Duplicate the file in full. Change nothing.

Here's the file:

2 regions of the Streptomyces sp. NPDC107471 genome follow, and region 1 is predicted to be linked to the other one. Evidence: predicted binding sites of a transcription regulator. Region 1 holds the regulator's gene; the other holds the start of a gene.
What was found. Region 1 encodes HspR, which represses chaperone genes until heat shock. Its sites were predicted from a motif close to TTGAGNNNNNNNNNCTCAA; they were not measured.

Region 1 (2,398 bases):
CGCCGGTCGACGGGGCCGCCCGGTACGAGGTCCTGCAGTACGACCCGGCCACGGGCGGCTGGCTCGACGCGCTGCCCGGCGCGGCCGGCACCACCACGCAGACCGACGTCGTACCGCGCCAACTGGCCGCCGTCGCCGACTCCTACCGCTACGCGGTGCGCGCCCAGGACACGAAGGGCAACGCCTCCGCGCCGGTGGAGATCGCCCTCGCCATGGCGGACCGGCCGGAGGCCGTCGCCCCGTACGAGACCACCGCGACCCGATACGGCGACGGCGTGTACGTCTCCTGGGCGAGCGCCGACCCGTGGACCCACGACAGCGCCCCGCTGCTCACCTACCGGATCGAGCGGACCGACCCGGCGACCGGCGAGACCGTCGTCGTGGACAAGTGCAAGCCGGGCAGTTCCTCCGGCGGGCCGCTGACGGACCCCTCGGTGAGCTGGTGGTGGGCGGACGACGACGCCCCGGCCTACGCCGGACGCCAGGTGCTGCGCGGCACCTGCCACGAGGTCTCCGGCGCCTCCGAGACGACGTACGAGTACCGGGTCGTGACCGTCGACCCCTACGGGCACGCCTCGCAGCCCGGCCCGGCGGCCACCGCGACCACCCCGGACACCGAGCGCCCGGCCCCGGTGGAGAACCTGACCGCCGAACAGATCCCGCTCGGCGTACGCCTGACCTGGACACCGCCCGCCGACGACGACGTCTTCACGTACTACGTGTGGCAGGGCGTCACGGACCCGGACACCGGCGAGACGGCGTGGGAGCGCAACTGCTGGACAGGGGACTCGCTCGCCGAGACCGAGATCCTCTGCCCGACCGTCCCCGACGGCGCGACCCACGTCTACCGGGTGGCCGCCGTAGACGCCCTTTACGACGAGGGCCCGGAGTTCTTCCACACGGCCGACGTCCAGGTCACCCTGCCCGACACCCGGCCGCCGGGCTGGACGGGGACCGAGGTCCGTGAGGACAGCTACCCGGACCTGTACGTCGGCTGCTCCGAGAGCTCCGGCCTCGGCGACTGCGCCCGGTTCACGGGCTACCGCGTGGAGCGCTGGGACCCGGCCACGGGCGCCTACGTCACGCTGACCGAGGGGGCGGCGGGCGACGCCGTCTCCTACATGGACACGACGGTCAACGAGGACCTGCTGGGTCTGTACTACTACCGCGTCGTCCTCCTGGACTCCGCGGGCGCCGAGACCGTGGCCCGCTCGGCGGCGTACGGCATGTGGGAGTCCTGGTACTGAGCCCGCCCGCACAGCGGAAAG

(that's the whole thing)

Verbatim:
2 regions of the Streptomyces sp. NPDC107471 genome follow, and region 1 is predicted to be linked to the other one. Evidence: predicted binding sites of a transcription regulator. Region 1 holds the regulator's gene; the other holds the start of a gene.
What was found. Region 1 encodes HspR, which represses chaperone genes until heat shock. Its sites were predicted from a motif close to TTGAGNNNNNNNNNCTCAA; they were not measured.

Region 1 (2,398 bases):
CGCCGGTCGACGGGGCCGCCCGGTACGAGGTCCTGCAGTACGACCCGGCCACGGGCGGCTGGCTCGACGCGCTGCCCGGCGCGGCCGGCACCACCACGCAGACCGACGTCGTACCGCGCCAACTGGCCGCCGTCGCCGACTCCTACCGCTACGCGGTGCGCGCCCAGGACACGAAGGGCAACGCCTCCGCGCCGGTGGAGATCGCCCTCGCCATGGCGGACCGGCCGGAGGCCGTCGCCCCGTACGAGACCACCGCGACCCGATACGGCGACGGCGTGTACGTCTCCTGGGCGAGCGCCGACCCGTGGACCCACGACAGCGCCCCGCTGCTCACCTACCGGATCGAGCGGACCGACCCGGCGACCGGCGAGACCGTCGTCGTGGACAAGTGCAAGCCGGGCAGTTCCTCCGGCGGGCCGCTGACGGACCCCTCGGTGAGCTGGTGGTGGGCGGACGACGACGCCCCGGCCTACGCCGGACGCCAGGTGCTGCGCGGCACCTGCCACGAGGTCTCCGGCGCCTCCGAGACGACGTACGAGTACCGGGTCGTGACCGTCGACCCCTACGGGCACGCCTCGCAGCCCGGCCCGGCGGCCACCGCGACCACCCCGGACACCGAGCGCCCGGCCCCGGTGGAGAACCTGACCGCCGAACAGATCCCGCTCGGCGTACGCCTGACCTGGACACCGCCCGCCGACGACGACGTCTTCACGTACTACGTGTGGCAGGGCGTCACGGACCCGGACACCGGCGAGACGGCGTGGGAGCGCAACTGCTGGACAGGGGACTCGCTCGCCGAGACCGAGATCCTCTGCCCGACCGTCCCCGACGGCGCGACCCACGTCTACCGGGTGGCCGCCGTAGACGCCCTTTACGACGAGGGCCCGGAGTTCTTCCACACGGCCGACGTCCAGGTCACCCTGCCCGACACCCGGCCGCCGGGCTGGACGGGGACCGAGGTCCGTGAGGACAGCTACCCGGACCTGTACGTCGGCTGCTCCGAGAGCTCCGGCCTCGGCGACTGCGCCCGGTTCACGGGCTACCGCGTGGAGCGCTGGGACCCGGCCACGGGCGCCTACGTCACGCTGACCGAGGGGGCGGCGGGCGACGCCGTCTCCTACATGGACACGACGGTCAACGAGGACCTGCTGGGTCTGTACTACTACCGCGTCGTCCTCCTGGACTCCGCGGGCGCCGAGACCGTGGCCCGCTCGGCGGCGTACGGCATGTGGGAGTCCTGGTACTGAGCCCGCCCGCACAGCGGAAAG